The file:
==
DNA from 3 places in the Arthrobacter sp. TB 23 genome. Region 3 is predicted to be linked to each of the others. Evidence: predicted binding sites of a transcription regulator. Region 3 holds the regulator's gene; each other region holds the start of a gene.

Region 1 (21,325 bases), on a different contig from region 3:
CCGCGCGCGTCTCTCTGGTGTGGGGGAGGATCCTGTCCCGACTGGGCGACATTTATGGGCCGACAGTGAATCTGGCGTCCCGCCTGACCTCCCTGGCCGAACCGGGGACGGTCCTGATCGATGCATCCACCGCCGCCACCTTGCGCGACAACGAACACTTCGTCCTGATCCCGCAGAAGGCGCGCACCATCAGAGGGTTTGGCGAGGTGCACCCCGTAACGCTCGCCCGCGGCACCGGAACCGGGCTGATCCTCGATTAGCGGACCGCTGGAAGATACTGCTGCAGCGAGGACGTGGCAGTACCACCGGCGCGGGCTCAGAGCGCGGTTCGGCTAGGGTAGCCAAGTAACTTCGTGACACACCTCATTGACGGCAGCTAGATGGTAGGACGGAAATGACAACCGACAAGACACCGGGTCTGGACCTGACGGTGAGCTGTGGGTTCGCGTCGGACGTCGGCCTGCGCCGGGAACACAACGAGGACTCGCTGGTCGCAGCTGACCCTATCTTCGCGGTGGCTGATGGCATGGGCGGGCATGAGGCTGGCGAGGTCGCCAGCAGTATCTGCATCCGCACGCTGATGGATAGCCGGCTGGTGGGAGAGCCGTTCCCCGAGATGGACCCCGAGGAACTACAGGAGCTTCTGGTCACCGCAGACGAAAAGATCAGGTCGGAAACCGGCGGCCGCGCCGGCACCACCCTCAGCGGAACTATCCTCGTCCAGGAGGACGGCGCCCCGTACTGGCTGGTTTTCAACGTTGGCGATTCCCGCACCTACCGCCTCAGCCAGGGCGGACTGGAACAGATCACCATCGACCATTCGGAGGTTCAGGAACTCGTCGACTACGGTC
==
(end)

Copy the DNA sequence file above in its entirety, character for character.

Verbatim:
DNA from 3 places in the Arthrobacter sp. TB 23 genome. Region 3 is predicted to be linked to each of the others. Evidence: predicted binding sites of a transcription regulator. Region 3 holds the regulator's gene; each other region holds the start of a gene.

Region 1 (21,325 bases), on a different contig from region 3:
CCGCGCGCGTCTCTCTGGTGTGGGGGAGGATCCTGTCCCGACTGGGCGACATTTATGGGCCGACAGTGAATCTGGCGTCCCGCCTGACCTCCCTGGCCGAACCGGGGACGGTCCTGATCGATGCATCCACCGCCGCCACCTTGCGCGACAACGAACACTTCGTCCTGATCCCGCAGAAGGCGCGCACCATCAGAGGGTTTGGCGAGGTGCACCCCGTAACGCTCGCCCGCGGCACCGGAACCGGGCTGATCCTCGATTAGCGGACCGCTGGAAGATACTGCTGCAGCGAGGACGTGGCAGTACCACCGGCGCGGGCTCAGAGCGCGGTTCGGCTAGGGTAGCCAAGTAACTTCGTGACACACCTCATTGACGGCAGCTAGATGGTAGGACGGAAATGACAACCGACAAGACACCGGGTCTGGACCTGACGGTGAGCTGTGGGTTCGCGTCGGACGTCGGCCTGCGCCGGGAACACAACGAGGACTCGCTGGTCGCAGCTGACCCTATCTTCGCGGTGGCTGATGGCATGGGCGGGCATGAGGCTGGCGAGGTCGCCAGCAGTATCTGCATCCGCACGCTGATGGATAGCCGGCTGGTGGGAGAGCCGTTCCCCGAGATGGACCCCGAGGAACTACAGGAGCTTCTGGTCACCGCAGACGAAAAGATCAGGTCGGAAACCGGCGGCCGCGCCGGCACCACCCTCAGCGGAACTATCCTCGTCCAGGAGGACGGCGCCCCGTACTGGCTGGTTTTCAACGTTGGCGATTCCCGCACCTACCGCCTCAGCCAGGGCGGACTGGAACAGATCACCATCGACCATTCGGAGGTTCAGGAACTCGTCGACTACGGTC